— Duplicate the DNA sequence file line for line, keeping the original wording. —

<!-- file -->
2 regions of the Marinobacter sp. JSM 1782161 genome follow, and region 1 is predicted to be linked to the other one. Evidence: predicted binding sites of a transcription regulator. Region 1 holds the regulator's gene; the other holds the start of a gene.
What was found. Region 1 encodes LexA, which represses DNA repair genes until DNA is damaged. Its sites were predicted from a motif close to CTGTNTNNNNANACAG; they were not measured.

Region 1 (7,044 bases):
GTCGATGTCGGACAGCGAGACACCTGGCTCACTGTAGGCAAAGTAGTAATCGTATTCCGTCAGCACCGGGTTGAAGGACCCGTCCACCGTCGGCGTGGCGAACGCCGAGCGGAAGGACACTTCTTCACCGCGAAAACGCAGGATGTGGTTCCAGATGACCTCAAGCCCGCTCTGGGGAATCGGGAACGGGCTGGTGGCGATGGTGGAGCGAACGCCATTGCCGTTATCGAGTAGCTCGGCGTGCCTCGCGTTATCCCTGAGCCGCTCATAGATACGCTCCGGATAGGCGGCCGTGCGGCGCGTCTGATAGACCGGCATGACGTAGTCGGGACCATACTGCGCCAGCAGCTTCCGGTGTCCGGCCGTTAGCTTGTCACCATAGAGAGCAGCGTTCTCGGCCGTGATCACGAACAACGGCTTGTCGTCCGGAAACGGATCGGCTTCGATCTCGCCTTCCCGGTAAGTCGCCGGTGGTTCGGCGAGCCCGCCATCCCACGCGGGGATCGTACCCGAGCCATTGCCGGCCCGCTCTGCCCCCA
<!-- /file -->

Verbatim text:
2 regions of the Marinobacter sp. JSM 1782161 genome follow, and region 1 is predicted to be linked to the other one. Evidence: predicted binding sites of a transcription regulator. Region 1 holds the regulator's gene; the other holds the start of a gene.
What was found. Region 1 encodes LexA, which represses DNA repair genes until DNA is damaged. Its sites were predicted from a motif close to CTGTNTNNNNANACAG; they were not measured.

Region 1 (7,044 bases):
GTCGATGTCGGACAGCGAGACACCTGGCTCACTGTAGGCAAAGTAGTAATCGTATTCCGTCAGCACCGGGTTGAAGGACCCGTCCACCGTCGGCGTGGCGAACGCCGAGCGGAAGGACACTTCTTCACCGCGAAAACGCAGGATGTGGTTCCAGATGACCTCAAGCCCGCTCTGGGGAATCGGGAACGGGCTGGTGGCGATGGTGGAGCGAACGCCATTGCCGTTATCGAGTAGCTCGGCGTGCCTCGCGTTATCCCTGAGCCGCTCATAGATACGCTCCGGATAGGCGGCCGTGCGGCGCGTCTGATAGACCGGCATGACGTAGTCGGGACCATACTGCGCCAGCAGCTTCCGGTGTCCGGCCGTTAGCTTGTCACCATAGAGAGCAGCGTTCTCGGCCGTGATCACGAACAACGGCTTGTCGTCCGGAAACGGATCGGCTTCGATCTCGCCTTCCCGGTAAGTCGCCGGTGGTTCGGCGAGCCCGCCATCCCACGCGGGGATCGTACCCGAGCCATTGCCGGCCCGCTCTGCCCCCA